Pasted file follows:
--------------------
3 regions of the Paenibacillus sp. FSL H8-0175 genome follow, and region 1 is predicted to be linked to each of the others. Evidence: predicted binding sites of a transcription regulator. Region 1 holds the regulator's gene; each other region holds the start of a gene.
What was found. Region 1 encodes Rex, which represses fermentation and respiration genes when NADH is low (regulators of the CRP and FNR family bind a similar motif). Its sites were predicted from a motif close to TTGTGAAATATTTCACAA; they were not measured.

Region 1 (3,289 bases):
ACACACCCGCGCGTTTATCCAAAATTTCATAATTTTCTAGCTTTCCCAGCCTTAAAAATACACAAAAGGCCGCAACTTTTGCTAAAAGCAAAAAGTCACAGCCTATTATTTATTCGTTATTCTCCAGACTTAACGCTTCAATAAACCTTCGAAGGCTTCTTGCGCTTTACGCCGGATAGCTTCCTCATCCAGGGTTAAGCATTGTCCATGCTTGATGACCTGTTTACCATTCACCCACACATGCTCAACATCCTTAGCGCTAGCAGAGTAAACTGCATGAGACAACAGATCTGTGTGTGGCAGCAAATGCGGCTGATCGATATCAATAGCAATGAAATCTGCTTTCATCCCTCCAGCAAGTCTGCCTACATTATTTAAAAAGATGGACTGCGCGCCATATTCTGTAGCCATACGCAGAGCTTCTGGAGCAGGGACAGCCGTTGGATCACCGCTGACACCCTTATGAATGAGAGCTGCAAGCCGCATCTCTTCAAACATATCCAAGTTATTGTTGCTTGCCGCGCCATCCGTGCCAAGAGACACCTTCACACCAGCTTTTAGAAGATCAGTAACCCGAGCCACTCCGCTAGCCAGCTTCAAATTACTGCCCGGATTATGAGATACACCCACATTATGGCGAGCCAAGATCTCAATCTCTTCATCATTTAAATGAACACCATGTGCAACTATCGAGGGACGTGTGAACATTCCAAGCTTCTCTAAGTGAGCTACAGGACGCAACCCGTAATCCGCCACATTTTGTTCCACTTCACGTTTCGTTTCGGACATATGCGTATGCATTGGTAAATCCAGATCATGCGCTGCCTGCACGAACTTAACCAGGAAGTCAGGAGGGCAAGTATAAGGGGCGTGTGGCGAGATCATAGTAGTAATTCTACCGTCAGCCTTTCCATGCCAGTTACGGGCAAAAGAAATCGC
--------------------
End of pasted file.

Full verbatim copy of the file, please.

3 regions of the Paenibacillus sp. FSL H8-0175 genome follow, and region 1 is predicted to be linked to each of the others. Evidence: predicted binding sites of a transcription regulator. Region 1 holds the regulator's gene; each other region holds the start of a gene.
What was found. Region 1 encodes Rex, which represses fermentation and respiration genes when NADH is low (regulators of the CRP and FNR family bind a similar motif). Its sites were predicted from a motif close to TTGTGAAATATTTCACAA; they were not measured.

Region 1 (3,289 bases):
ACACACCCGCGCGTTTATCCAAAATTTCATAATTTTCTAGCTTTCCCAGCCTTAAAAATACACAAAAGGCCGCAACTTTTGCTAAAAGCAAAAAGTCACAGCCTATTATTTATTCGTTATTCTCCAGACTTAACGCTTCAATAAACCTTCGAAGGCTTCTTGCGCTTTACGCCGGATAGCTTCCTCATCCAGGGTTAAGCATTGTCCATGCTTGATGACCTGTTTACCATTCACCCACACATGCTCAACATCCTTAGCGCTAGCAGAGTAAACTGCATGAGACAACAGATCTGTGTGTGGCAGCAAATGCGGCTGATCGATATCAATAGCAATGAAATCTGCTTTCATCCCTCCAGCAAGTCTGCCTACATTATTTAAAAAGATGGACTGCGCGCCATATTCTGTAGCCATACGCAGAGCTTCTGGAGCAGGGACAGCCGTTGGATCACCGCTGACACCCTTATGAATGAGAGCTGCAAGCCGCATCTCTTCAAACATATCCAAGTTATTGTTGCTTGCCGCGCCATCCGTGCCAAGAGACACCTTCACACCAGCTTTTAGAAGATCAGTAACCCGAGCCACTCCGCTAGCCAGCTTCAAATTACTGCCCGGATTATGAGATACACCCACATTATGGCGAGCCAAGATCTCAATCTCTTCATCATTTAAATGAACACCATGTGCAACTATCGAGGGACGTGTGAACATTCCAAGCTTCTCTAAGTGAGCTACAGGACGCAACCCGTAATCCGCCACATTTTGTTCCACTTCACGTTTCGTTTCGGACATATGCGTATGCATTGGTAAATCCAGATCATGCGCTGCCTGCACGAACTTAACCAGGAAGTCAGGAGGGCAAGTATAAGGGGCGTGTGGCGAGATCATAGTAGTAATTCTACCGTCAGCCTTTCCATGCCAGTTACGGGCAAAAGAAATCGC